While most MP3 players come with built-in audio recording capabilities, this one puts the digital recorder first and an MP3 player second. While $199 is steep for a voice recorder, you get 2GB of flash memory and top-quality recordings.
You can easily wrap your fingers around the palm-sized piano-black WS-331m. Since the device doesn't come with a lanyard, we placed it in our pocket and felt far from weighed down by the 1.7-ounce rectangular device. While the WS-331m's design isn't groundbreaking, we like that the battery unit detaches and plugs right into a USB port, which means no USB cord to keep track of.
The all-important microphone lies below the silver band around the top of the player, and the LCD screen resides directly below that. The screen is easy to read and displays file information and recording time, but we wish it looked a little more 21st century: With standard text on a plain black screen, it resembles a 1980s handheld video-game console. The other controls lie below the screen or on the right or left spine of the device. We found all the controls intuitively located, albeit small and hard to press.
We put the WS-331m to the test in a phone interview with Pandora's Tom Conrad (a Q&A in our September issue). We kept the recorder about four feet away from the phone's speakerphone and set the recording mode to High Quality (HQ) on the menu screen. Getting to the Record settings menu is a tedious process and requires a thorough read of the user manual.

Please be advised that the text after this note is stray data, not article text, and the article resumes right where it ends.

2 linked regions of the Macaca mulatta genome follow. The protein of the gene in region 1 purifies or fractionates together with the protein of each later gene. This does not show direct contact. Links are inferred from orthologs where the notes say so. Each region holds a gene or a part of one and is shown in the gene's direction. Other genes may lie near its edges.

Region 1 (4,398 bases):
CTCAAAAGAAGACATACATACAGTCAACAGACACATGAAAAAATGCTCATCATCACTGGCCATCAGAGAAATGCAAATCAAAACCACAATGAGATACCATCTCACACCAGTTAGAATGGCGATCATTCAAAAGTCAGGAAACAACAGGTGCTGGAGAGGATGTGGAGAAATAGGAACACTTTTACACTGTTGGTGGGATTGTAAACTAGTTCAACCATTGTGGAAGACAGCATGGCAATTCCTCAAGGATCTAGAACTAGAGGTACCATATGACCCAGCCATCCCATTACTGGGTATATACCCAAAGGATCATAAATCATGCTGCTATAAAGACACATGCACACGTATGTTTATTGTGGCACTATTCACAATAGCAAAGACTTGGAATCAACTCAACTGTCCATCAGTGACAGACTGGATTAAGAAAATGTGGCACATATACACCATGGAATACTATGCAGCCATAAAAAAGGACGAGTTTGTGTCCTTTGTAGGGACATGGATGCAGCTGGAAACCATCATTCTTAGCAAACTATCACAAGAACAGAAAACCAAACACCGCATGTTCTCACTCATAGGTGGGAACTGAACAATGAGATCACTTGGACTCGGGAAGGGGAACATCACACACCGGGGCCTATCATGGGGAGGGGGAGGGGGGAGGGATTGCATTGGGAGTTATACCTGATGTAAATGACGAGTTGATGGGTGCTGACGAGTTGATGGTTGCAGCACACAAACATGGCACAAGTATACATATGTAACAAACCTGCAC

As with older Olympus digital recorders, you can save and organize recordings in folders on the device. We first listened to the 55-minute interview playing on the WS-331m's small speaker, and the quality was quite good. Transferring the file to our Windows XP PC was a breeze; we just stuck the recorder into our USB port, found the file in Windows Explorer, and dragged it to our desktop--no software installation required. The WMA file sounded almost perfect while playing in Windows Media Player 10. We heard absolutely no echo or background interference in the recording.
We took the recorder out to a loud local restaurant to try a mock interview in a noisier space; we put it on the table and used the Stereo High Quality setting (STHQ). When we played back the recording on our PC, we heard our interviewee perfectly, although we did hear some background noise.
As expected, the WS331m's MP3-player functionality was mediocre. Loading MP3s was a cinch, thanks to a special folder on the drive for music. Our tunes sounded great with our headphones plugged in, but the screen's interface will make you miss your iPod, as it displays only the song title. We did like that we could listen to our music out loud right from the device.
We didn't have an opportunity to test Olympus' claimed 556 hours of recording time, but our one AA battery lasted longer than 15 hours during a combination of recording and playback, and we still had gobs of recording space left. We liked conducting an interview without worrying about running out of room or having to delete one interview before recording another.
Though the WS-331m doesn't receive an A for MP3 playback, it's absolutely at the head of the digital voice-recorder class.
This little voice recorder squeezes in flash memory and music playing capabilities.
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